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I have a file which contains one word, "green", "yellow" or "red" (this file is updated via a cron job.

I would like to use that color to display text in Conky. The actual text would stay the same, but the color would update depending on that file. Does anyone know of a way to make this work? Thanks!

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up vote 2 down vote accepted

Create a bash-script that outputs ${color yourcolor} :


read -r </path/to/color-file color
echo -n '${color '$color'}'

And run it in conky (every 10 seconds):

${execpi 10 /path/to/} Colored text here {color}

Something nested like ${color ${head -1 /path/to/color-file}} might also work.

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Thank you! Worked perfectly. – Trevor Dec 9 '11 at 15:04
Here's an alternate line #4 for your script which will even work if your color file contains some garbage (e. g. control characters) beyond the 1st line for some reason: awk 'NR==1{print}' color-file. I'd always avoid cat in these cases because it is always risky to blindly assume the file will only contain one neat line. A blank line following the first line might already induce problems. – syntaxerror Oct 11 '14 at 13:08
You're right @syntaxerror I edited the answer and also updated the bash-script – micke Oct 11 '14 at 15:28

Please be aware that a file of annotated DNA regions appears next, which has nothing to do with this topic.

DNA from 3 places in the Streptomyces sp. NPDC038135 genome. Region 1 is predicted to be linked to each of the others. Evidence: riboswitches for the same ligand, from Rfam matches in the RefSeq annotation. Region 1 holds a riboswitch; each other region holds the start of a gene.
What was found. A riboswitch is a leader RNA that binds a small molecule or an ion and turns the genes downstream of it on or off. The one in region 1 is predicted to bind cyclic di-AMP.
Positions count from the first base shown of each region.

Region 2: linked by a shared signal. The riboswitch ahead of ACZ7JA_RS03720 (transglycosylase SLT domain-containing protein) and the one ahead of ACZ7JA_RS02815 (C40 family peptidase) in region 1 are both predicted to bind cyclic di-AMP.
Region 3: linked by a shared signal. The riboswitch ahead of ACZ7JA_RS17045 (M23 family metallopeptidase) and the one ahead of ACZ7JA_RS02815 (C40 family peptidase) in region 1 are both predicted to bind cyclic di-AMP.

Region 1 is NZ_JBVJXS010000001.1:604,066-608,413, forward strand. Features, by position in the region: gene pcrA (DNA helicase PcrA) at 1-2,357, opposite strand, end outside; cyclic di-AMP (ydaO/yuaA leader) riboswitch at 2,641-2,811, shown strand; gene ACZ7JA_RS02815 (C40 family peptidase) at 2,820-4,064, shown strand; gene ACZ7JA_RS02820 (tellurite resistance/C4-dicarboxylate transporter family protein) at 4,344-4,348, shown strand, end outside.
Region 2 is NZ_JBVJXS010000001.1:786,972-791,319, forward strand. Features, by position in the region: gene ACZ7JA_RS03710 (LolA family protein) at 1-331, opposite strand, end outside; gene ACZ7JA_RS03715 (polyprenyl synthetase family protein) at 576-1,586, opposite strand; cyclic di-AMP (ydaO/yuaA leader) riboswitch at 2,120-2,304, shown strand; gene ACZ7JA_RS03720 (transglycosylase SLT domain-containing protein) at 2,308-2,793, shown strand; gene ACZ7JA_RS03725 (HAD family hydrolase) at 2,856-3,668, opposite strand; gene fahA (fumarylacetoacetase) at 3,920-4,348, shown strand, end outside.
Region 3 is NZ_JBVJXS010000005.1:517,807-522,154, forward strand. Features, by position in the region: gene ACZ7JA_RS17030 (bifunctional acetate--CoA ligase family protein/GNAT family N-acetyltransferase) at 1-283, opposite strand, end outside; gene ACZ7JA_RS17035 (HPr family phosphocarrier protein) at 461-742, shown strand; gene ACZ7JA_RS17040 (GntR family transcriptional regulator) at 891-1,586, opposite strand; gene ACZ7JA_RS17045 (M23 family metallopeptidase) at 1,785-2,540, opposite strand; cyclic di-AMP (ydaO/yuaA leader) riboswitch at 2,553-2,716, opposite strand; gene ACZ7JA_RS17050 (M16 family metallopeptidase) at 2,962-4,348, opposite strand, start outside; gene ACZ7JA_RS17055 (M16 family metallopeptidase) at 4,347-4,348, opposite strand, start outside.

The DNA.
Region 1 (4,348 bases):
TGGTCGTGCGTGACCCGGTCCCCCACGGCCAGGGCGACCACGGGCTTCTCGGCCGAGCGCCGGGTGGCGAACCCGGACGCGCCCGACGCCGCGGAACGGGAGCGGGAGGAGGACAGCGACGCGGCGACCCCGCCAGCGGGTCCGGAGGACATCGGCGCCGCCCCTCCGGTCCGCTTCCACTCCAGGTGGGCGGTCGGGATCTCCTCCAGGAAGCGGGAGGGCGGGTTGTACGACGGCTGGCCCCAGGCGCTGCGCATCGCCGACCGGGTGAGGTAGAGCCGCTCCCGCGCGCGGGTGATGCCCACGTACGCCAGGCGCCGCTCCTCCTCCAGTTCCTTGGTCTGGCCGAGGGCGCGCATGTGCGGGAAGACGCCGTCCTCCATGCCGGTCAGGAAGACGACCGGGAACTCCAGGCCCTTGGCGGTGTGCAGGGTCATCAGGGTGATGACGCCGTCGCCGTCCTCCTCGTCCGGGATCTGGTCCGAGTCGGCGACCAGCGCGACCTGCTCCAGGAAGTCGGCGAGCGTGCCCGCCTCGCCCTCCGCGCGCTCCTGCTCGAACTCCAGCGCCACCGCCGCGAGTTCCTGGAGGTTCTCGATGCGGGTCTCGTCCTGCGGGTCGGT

Looks pretty good now, thanks for the quick update ... except that I'm still not sure that this will work in Conky without the first $ in the echo line being escaped with a backslash. Conky is always picky about these things.:) Even though I might be wrong. – syntaxerror Oct 11 '14 at 17:38
Nah, it's cool. No need for escaping inside single quotes. – micke Oct 11 '14 at 21:24

Note that you will need execp or execpi to do the above as exec and execi do not parse the output of the script

execp: Executes a shell command and displays the output in conky. warning: this takes a lot more resources than other variables. I'd recommend coding wanted behaviour in C and posting a patch. This differs from $exec in that it parses the output of the command, so you can insert things like ${color red}hi!${color} in your script and have it correctly parsed by Conky. Caveats: Conky parses and evaluates the output of $execp every time Conky loops, and then destroys all the objects. If you try to use anything like $execi within an $execp statement, it will functionally run at the same interval that the $execp statement runs, as it is created and destroyed at every interval.

This also works with simply cat'ing a file such as:

${execpi 15 cat /path/to/file.log}
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This is not an answer to the original question. – DavidPostill Sep 7 '14 at 11:48

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